Most people can call the exhilaration of passing their driver's test, and the expected freedom that would ensue upon getting their license...but getting that license just moved them to the second phase of fantasy: dreaming of the day they would no longer need to borrow their parents' cars, and owning cars of their very own. Determination to make that dream a reality involved finding a car within budget, and then working to save funds in the amount of the car's sale price. For those who were long-term planners, the dream went as far as eventually re-selling the first car—the car that served as a modest beginning—and redirecting the funds towards a better car in the future. While the general idea behind this plan is prudent, determining exactly how much of your investment you will get back involves considering costs that are often forgotten in the tallying of car ownership expenses:
Sales Tax – like any other consumer good, new vehicles are taxed. In Alberta, this amounts to five percent; when you are talking about thousands of dollars, five percent is not a negligible amount. If you are buying a used vehicle, however, this expense may not apply, provided it is a private sale.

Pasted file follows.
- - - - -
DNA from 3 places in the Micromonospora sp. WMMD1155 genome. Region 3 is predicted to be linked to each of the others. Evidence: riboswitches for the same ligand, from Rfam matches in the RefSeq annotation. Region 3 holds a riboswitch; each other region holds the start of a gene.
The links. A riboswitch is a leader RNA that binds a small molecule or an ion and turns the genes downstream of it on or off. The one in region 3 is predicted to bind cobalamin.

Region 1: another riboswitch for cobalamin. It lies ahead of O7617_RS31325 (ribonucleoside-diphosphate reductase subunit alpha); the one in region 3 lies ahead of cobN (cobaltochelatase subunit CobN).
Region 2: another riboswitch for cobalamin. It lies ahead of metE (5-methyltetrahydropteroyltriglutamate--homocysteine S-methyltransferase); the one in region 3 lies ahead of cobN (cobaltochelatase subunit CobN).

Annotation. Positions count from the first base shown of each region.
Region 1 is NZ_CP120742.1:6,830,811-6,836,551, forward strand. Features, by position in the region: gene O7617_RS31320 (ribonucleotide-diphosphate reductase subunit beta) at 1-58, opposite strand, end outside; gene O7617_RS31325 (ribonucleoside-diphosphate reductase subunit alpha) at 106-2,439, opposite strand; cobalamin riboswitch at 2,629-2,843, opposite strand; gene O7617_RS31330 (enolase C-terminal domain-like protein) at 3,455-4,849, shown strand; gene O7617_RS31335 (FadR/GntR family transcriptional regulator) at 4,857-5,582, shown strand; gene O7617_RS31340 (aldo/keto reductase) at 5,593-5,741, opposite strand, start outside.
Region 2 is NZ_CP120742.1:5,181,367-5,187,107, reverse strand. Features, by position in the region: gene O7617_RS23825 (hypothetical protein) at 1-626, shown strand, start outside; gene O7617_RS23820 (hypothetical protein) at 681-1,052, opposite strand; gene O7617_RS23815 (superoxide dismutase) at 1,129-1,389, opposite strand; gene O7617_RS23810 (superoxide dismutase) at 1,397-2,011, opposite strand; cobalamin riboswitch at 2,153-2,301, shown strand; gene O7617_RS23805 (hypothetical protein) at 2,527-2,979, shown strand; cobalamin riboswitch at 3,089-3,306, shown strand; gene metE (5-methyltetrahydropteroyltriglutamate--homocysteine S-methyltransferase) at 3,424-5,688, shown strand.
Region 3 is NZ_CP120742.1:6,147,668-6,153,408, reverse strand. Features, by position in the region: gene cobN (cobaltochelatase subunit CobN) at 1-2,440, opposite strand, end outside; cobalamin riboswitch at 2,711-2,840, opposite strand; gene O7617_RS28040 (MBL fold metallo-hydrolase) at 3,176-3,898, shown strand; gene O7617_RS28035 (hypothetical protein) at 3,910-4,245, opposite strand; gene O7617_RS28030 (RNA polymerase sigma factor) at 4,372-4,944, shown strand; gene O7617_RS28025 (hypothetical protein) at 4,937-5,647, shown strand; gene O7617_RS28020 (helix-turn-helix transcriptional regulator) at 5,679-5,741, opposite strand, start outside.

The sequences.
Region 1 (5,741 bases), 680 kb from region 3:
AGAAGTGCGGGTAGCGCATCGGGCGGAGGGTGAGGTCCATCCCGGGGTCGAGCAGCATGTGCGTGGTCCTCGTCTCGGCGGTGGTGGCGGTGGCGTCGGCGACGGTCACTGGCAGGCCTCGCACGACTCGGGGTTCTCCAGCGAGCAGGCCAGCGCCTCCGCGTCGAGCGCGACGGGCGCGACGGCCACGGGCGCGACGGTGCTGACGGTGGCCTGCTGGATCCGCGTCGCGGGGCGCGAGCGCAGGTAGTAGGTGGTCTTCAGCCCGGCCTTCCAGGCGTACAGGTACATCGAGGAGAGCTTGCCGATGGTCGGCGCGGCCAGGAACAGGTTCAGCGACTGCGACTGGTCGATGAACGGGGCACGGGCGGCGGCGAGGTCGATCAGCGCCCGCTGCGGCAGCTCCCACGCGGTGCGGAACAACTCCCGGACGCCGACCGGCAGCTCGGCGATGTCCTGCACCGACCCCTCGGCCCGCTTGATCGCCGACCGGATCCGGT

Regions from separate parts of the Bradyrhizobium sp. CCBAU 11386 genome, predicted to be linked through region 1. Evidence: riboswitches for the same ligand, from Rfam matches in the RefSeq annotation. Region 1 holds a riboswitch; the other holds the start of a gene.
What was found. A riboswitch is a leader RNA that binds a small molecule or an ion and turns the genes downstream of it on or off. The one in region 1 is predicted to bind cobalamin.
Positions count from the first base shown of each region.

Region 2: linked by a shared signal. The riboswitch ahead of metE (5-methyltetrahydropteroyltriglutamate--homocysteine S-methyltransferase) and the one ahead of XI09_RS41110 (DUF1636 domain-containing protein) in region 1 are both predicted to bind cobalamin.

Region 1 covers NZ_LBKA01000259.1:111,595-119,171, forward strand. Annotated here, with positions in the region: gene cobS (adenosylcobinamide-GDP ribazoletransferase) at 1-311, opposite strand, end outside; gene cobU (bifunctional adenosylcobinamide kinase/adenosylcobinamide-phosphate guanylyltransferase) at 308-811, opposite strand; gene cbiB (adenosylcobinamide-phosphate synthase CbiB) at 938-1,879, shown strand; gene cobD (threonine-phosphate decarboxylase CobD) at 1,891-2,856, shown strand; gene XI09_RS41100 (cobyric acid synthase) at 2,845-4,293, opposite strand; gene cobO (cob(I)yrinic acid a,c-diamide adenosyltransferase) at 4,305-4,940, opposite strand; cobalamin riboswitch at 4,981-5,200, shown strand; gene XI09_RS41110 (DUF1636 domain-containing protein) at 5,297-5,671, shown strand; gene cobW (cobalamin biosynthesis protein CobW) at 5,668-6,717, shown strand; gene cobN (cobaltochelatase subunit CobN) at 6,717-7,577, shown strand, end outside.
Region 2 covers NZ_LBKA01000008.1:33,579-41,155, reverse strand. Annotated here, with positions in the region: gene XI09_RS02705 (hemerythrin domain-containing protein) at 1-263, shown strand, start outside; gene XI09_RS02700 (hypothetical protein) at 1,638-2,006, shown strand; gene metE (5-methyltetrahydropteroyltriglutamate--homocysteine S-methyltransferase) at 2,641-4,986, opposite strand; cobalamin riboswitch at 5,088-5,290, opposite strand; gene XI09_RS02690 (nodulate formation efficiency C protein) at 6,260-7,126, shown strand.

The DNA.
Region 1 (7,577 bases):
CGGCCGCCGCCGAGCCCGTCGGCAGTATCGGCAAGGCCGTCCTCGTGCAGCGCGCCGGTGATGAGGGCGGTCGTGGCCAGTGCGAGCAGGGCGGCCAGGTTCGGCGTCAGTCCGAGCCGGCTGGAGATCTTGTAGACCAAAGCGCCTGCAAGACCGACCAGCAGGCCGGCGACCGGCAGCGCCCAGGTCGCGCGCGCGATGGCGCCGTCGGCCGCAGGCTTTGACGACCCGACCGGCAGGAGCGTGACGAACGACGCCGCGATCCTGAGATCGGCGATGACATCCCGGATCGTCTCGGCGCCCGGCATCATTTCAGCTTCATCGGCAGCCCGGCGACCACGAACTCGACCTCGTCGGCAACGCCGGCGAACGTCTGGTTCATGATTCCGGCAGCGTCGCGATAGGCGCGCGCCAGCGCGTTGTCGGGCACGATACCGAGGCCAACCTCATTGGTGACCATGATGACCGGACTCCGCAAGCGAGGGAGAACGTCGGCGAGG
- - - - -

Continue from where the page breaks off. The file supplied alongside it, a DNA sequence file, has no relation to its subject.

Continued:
Insurance – Car insurance costs vary greatly, and you are likely aware of several of these variables such as age, gender, etc. However, what most people don't realize is that certain inexpensive cars actually cost more to insure. If there is a certain make and model of car you are considering, it would be worth getting in touch with your insurance broker to determine if your vehicle of consideration is such a car.
Fuel Costs – as gas prices continue to rise, so will the cost of using your vehicle, even after you have purchased it.
Maintenance and repair – oil changes, filter changes, tune-ups, paint jobs, unexpected brake replacements, etc, are expenses that you will have to budget for in addition to the initial cost of the vehicle.
Interest – if you are financing your vehicle, then you will be paying interest rates in addition to the actual value of the car.
Depreciation – if resale is your ultimate goal, you should bear in mind that the value of your vehicle will depreciate from the time you purchase it to the time you sell it. Unlike real estate, which usually increases in value over time, cars typically decrease in value over time.
It is important for you to consider your spending in these categories both in determining the affordability of buying a vehicle, and in discerning how much of your spending you will recover through resale.